Sharon O'Neill

From Wikipedia, the free encyclopedia
Jump to navigation Jump to search

Sharon O'Neill
Birth nameSharon Lea O'Neill
Born (1952-11-23) 23 November 1952 (age 69)
Nelson, New Zealand
GenresRock, pop, new wave
Occupation(s)Singer, musician, songwriter
InstrumentsVocals, guitar, piano
Years active1970–present
LabelsSony, Polydor

Sharon Lea O'Neill[1] (born 23 November 1952)[2] is a New Zealand singer-songwriter and pianist, who had an Australasian hit single in 1983 with "Maxine" which reached No. 16 on both the Australian Kent Music Report and Recording Industry Association of New Zealand charts.[3][4][5]


1960s–1977: Career beginnings[edit]

Sharon O'Neill is a self taught musician who learned to play guitar by ear and started composing at an early age, by putting chords to her poetry. She began playing the acoustic guitar around Nelson in the 1960s.[6]

O'Neill began recording with Robin Winch and Nancy Richman under the name Suitewater. An entry into the 1970 Mobil Song Quest, saw Sharon & Nancy make the finals with a song called "Life Upon Life" written by O'Neill. Another of her songs, "Nothing Makes It Easy", got her to the finals of the New Faces television talent show in 1972 In 1972, O'Neill released "Love Song" a Lesley Duncan cover on Ode Records. Between 1972 and 1977 O'Neill joined New Zealand band Chapta, a covers band called Jessica, and a rock-pop band called Shiner. In 1977, encouraged by Shiner guitarist and future husband Brent Thomas, O'Neill began concentrating on song writing.[6] O'Neill was featured on the track "If There's Still a Little Love" on Mark Williams' 1977 album Taking It All in Stride, with the song also featuring on Mark Williams Greatest Hits compilation album released in late 1977. O'Neill also supported Williams on tour.

1978–1983: CBS Records[edit]

In 1978, O'Neill performed the track "Luck's on Your Table" on the New Zealand TV show The Entertainers, where she finished third. She subsequently signed to CBS Records and released "Luck's on the Table" in September 1978. It reached number 27 on the New Zealand singles chart and was included on her debut album This Heart This Song, which was released in February 1979. In June 1979, O'Neill released "Don't Say No to Tomorrow", which was featured on a Telethon. It reached number 6 on the charts. That same year she received an APRA Silver Scroll Award for the song "Face in a Rainbow" from her debut album. O'Neill won best female artist at the New Zealand Music Awards in 1978, and 1979. In February 1980, O'Neill released her second studio album titled Sharon O'Neill, which peaked at number 3. At the 1980 New Zealand Music Awards, O'Neill won her third Female Artist of the Year as well as her first Album of the Year. The album gained moderate success in Australia with the hit "Words" (AUS #56) and the subsequent singles "Asian Paradise" (AUS #76) and "How Do You Talk to Boys" (AUS #25). O'Neill joined Jon Stevens on a duet called "Don't Let Love Go", which reached number 5 in New Zealand in March 1980.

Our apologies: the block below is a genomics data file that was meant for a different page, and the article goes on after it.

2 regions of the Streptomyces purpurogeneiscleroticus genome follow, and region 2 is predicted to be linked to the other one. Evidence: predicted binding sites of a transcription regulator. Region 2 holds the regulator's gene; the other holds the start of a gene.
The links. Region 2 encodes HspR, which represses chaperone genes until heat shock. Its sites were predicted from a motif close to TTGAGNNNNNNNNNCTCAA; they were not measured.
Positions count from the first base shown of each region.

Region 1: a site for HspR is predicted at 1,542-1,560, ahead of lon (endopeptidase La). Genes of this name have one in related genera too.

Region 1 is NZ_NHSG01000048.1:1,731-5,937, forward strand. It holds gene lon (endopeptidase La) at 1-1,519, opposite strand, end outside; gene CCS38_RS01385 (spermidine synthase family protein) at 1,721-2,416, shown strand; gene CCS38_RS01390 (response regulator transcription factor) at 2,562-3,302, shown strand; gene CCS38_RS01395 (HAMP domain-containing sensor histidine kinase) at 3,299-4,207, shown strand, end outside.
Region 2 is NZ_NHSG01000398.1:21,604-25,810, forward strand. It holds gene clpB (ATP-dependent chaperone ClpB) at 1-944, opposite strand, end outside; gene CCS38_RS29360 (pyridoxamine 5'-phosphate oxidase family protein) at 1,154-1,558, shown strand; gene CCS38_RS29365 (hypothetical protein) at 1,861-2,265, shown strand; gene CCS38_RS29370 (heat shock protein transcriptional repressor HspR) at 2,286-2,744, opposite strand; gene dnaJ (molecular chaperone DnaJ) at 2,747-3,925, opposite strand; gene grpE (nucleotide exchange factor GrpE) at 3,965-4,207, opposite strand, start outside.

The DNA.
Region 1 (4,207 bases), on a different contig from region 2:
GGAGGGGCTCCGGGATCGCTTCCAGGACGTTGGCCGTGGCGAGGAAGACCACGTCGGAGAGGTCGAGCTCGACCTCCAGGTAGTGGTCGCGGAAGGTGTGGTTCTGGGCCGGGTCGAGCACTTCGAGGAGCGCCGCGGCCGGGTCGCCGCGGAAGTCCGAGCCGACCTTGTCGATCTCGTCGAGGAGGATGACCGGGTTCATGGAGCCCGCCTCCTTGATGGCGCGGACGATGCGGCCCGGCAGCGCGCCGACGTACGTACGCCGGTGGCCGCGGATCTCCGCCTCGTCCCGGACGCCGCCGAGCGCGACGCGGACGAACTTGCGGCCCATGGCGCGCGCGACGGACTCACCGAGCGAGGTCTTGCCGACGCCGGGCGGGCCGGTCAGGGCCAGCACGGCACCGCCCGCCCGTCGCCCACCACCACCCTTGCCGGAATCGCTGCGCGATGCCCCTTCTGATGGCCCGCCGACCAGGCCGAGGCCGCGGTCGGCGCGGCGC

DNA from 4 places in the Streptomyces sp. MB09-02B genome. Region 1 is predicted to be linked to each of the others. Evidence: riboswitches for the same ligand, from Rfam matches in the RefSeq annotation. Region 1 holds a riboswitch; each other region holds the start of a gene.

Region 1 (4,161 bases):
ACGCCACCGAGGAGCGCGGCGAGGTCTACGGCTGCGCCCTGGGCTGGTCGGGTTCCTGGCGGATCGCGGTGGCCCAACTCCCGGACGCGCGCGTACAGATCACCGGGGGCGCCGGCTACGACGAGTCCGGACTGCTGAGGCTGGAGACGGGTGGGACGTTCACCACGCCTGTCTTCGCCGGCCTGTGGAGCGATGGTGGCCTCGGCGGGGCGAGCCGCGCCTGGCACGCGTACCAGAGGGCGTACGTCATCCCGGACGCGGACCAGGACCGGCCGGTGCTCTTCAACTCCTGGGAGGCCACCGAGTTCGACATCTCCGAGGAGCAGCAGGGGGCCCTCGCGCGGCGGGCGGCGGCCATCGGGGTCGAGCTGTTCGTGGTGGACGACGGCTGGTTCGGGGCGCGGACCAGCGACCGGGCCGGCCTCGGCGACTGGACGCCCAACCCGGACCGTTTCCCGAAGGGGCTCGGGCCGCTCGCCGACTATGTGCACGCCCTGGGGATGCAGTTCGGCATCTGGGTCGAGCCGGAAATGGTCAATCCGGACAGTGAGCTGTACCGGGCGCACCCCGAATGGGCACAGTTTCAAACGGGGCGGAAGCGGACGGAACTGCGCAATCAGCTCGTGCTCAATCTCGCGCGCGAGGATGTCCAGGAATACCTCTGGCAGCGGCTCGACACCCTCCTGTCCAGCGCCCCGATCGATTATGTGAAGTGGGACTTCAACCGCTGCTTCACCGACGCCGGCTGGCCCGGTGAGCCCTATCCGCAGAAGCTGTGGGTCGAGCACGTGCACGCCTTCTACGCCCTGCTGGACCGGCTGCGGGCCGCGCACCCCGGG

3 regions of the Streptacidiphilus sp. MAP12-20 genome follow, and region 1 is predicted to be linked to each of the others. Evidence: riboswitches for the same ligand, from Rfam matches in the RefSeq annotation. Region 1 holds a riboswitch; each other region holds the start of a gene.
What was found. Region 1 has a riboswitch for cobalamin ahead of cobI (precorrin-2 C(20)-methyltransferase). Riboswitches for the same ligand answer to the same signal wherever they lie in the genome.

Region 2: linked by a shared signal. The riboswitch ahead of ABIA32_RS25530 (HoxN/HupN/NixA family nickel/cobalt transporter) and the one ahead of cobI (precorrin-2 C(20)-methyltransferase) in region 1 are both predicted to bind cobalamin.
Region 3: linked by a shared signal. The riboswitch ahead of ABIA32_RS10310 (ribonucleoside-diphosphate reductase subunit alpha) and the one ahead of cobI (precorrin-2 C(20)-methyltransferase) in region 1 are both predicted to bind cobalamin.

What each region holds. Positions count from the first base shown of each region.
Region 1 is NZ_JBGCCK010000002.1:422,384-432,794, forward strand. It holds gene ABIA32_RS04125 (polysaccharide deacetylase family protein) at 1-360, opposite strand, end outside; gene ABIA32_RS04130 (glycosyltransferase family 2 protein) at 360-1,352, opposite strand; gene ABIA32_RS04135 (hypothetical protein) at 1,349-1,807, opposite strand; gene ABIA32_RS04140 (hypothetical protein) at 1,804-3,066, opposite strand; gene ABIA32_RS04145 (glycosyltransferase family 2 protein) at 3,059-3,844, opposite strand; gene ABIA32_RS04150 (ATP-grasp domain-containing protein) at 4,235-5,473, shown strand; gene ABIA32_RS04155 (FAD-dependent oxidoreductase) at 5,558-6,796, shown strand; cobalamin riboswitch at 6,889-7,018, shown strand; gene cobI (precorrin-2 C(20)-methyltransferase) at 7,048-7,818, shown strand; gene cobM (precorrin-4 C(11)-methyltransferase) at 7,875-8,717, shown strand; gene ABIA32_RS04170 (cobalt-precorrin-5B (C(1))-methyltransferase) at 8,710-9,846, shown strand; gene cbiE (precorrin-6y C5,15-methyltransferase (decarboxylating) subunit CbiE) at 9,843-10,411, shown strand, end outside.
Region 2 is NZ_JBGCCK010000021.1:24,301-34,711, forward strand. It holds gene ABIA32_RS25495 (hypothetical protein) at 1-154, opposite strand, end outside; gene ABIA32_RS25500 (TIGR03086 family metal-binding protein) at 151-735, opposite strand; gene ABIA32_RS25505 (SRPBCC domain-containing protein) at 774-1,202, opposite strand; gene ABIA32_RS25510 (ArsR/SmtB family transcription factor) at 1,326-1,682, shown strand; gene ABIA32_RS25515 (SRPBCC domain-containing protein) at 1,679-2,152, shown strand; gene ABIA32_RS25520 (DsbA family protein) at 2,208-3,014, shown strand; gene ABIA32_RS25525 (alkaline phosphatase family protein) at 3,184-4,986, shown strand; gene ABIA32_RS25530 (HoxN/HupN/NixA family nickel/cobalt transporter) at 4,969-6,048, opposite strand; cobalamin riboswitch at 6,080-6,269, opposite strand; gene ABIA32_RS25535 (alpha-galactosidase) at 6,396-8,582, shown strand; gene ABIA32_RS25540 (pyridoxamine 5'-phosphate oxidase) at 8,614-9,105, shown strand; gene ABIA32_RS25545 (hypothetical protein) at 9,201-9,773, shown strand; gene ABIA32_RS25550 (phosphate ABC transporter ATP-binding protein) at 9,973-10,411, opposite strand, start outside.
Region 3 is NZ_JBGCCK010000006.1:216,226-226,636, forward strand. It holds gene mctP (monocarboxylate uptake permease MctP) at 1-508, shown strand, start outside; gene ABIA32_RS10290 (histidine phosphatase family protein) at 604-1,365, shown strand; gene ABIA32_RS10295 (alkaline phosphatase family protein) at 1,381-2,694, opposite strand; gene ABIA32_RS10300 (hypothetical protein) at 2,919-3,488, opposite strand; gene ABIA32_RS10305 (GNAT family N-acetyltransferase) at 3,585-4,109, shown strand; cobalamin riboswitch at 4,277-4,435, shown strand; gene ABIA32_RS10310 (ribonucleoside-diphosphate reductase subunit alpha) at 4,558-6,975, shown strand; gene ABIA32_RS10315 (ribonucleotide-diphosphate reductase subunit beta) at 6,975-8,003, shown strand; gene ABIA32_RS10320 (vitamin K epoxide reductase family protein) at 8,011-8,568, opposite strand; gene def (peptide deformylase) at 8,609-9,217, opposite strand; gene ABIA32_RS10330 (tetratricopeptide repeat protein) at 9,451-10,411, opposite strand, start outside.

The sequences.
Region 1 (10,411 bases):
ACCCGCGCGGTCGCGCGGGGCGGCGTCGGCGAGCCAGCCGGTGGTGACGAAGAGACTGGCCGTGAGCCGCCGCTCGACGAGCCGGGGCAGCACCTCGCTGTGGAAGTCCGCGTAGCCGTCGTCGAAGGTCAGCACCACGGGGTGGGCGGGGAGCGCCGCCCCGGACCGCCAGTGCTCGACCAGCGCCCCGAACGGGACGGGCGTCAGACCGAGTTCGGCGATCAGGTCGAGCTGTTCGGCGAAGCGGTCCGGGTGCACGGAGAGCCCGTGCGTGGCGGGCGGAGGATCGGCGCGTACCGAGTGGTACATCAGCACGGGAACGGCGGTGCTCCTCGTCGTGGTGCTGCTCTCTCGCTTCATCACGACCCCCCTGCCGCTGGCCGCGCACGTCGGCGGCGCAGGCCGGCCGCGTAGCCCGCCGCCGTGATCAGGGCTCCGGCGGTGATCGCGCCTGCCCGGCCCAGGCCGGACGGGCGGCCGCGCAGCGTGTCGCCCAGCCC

O'Neill's third studio album Maybe was released in October 1981. It produced the hits "Waiting for You" and "Maybe" (AUS #38). O'Neill supported Boz Scaggs on his Australian tour before she moved to Australia to settle.[7] O'Neill provided the soundtrack to Roger Donaldson's 1982 movie Smash Palace. It was a five-track extended play and won Best Film Soundtrack/Cast Recording/Compilation at the 1983 New Zealand Music Awards.

O'Neill's fourth studio album Foreign Affairs was released in May 1983. It contained the tracks "Losing You" (AUS #26) and "Maxine" (AUS #16),[4] a song which chronicled the life of a Kings Cross prostitute.[8] In a 2016 interview, O'Neill said: "I was living in a hotel in Kings Cross when I got the inspiration to write 'Maxine'. She was always out there working at 3am when we'd get home bleary-eyed from a gig."[7] Foreign Affairs was certified gold in New Zealand.[9]

1984–1999: Polydor Records and compilations[edit]

A legal battle with her then-record company CBS caused a delay in her career.[2] In 1984, CBS budget label J&B released a best of collection titled So Far. During the enforced hiatus, O'Neill wrote songs for ABC's 1984 TV series Sweet and Sour including the title song performed by Deborah Conway (later recorded by O'Neill as "In Control") and "Glam to Wham".[1] She wrote "Blood Red Roses" for the movie soundtrack of "Street Hero" and music for "Dancing Daze". O'Neill met American keyboardist and songwriter Alan Mansfield on Dragon's Body and the Beat Tour of New Zealand in 1984—they later became domestic and professional partners.[10]

In October 1987, O'Neill returned with her fifth studio album Danced in the Fire on Polygram,[2] which featured some biographical songs about her legal wrangles with CBS. "Physical Favours" peaked at number 25 in New Zealand and 39 in Australia. In 1988, CBS Records released a series of four-track EPs; Volume 18 was O'Neill and featured four of O'Neill's greatest hits.